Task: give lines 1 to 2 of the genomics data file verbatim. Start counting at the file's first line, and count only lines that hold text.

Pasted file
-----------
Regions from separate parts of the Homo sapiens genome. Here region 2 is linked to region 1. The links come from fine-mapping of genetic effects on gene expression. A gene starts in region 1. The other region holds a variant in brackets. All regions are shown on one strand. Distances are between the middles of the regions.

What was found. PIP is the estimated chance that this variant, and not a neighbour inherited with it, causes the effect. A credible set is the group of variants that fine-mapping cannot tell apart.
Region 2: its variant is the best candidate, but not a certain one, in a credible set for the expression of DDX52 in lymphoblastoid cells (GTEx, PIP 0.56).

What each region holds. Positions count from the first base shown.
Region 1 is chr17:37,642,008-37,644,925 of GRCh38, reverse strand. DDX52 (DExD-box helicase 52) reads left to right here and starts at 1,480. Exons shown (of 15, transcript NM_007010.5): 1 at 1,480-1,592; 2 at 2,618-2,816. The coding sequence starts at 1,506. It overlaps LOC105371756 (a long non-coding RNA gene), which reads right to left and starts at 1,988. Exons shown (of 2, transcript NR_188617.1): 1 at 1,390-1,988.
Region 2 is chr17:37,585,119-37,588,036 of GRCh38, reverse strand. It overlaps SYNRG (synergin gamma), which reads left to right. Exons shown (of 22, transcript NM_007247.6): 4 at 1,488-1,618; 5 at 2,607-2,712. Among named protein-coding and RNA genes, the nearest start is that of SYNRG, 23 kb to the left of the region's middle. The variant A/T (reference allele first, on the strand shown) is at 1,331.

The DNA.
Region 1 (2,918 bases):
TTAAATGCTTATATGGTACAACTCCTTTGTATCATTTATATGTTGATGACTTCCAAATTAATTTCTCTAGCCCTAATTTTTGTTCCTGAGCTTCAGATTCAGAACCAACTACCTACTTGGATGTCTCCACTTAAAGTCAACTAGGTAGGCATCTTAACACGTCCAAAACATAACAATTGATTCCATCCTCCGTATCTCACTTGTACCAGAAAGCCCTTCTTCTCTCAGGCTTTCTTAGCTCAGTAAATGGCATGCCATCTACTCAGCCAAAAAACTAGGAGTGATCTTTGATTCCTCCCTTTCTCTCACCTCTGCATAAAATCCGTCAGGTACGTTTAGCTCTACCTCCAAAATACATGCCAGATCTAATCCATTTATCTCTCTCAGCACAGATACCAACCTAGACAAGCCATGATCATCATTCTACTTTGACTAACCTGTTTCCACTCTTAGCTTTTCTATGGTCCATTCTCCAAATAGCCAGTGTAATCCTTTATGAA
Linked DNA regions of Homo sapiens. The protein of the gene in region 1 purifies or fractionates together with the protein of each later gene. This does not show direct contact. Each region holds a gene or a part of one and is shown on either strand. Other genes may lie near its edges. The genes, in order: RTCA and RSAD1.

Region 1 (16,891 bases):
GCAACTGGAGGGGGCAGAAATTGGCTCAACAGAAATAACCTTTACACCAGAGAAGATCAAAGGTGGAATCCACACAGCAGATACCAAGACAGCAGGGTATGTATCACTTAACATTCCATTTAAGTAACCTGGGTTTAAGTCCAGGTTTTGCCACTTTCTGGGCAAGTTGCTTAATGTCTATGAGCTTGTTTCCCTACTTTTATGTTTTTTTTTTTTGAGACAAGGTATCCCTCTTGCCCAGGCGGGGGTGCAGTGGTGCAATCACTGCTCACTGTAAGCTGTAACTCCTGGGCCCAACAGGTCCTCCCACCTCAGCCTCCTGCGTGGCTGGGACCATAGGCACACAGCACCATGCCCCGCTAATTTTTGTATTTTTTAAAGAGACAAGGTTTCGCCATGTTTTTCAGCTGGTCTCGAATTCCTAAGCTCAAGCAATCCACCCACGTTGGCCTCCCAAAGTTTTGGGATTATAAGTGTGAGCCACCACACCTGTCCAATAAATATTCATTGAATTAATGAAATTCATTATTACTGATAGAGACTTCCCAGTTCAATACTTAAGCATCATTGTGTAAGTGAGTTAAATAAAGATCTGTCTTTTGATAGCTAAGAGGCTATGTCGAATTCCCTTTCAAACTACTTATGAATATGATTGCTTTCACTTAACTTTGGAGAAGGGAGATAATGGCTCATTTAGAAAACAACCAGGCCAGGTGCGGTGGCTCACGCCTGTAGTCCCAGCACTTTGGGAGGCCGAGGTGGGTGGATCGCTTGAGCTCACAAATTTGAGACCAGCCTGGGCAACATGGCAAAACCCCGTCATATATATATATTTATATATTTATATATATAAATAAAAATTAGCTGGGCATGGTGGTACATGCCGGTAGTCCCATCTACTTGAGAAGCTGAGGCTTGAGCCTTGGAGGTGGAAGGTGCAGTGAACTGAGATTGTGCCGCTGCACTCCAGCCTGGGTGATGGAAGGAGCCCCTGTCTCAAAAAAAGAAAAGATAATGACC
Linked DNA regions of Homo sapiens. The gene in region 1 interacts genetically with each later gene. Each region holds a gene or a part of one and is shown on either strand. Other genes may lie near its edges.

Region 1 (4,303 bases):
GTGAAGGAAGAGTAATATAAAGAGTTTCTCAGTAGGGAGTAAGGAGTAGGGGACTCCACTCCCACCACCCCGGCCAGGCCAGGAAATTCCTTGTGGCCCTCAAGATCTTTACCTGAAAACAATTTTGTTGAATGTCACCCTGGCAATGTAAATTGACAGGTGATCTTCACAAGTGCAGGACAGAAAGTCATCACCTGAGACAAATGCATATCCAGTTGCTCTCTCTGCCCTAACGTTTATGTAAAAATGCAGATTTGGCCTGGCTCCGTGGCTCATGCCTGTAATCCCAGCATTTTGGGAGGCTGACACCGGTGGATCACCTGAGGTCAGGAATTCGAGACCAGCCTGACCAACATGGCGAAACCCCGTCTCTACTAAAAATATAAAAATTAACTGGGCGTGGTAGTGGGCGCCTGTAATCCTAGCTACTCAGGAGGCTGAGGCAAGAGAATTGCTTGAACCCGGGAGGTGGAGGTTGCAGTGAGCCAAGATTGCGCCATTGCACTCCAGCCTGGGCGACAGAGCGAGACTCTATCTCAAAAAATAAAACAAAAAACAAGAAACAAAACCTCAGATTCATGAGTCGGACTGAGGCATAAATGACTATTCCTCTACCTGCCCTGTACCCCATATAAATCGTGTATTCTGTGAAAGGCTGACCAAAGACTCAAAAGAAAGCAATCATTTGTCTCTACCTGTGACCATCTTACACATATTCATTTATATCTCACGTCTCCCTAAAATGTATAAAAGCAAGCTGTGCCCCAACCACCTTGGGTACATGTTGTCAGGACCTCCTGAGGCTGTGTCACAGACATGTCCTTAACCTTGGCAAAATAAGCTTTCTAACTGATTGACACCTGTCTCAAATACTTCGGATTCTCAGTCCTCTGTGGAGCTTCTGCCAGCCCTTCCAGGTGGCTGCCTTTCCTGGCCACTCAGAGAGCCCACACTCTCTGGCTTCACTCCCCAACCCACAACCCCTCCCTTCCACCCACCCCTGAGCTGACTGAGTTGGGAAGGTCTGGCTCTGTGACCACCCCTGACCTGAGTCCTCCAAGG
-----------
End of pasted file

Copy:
Regions from separate parts of the Homo sapiens genome. Here region 2 is linked to region 1. The links come from fine-mapping of genetic effects on gene expression. A gene starts in region 1. The other region holds a variant in brackets. All regions are shown on one strand. Distances are between the middles of the regions.

What was found. PIP is the estimated chance that this variant, and not a neighbour inherited with it, causes the effect. A credible set is the group of variants that fine-mapping cannot tell apart.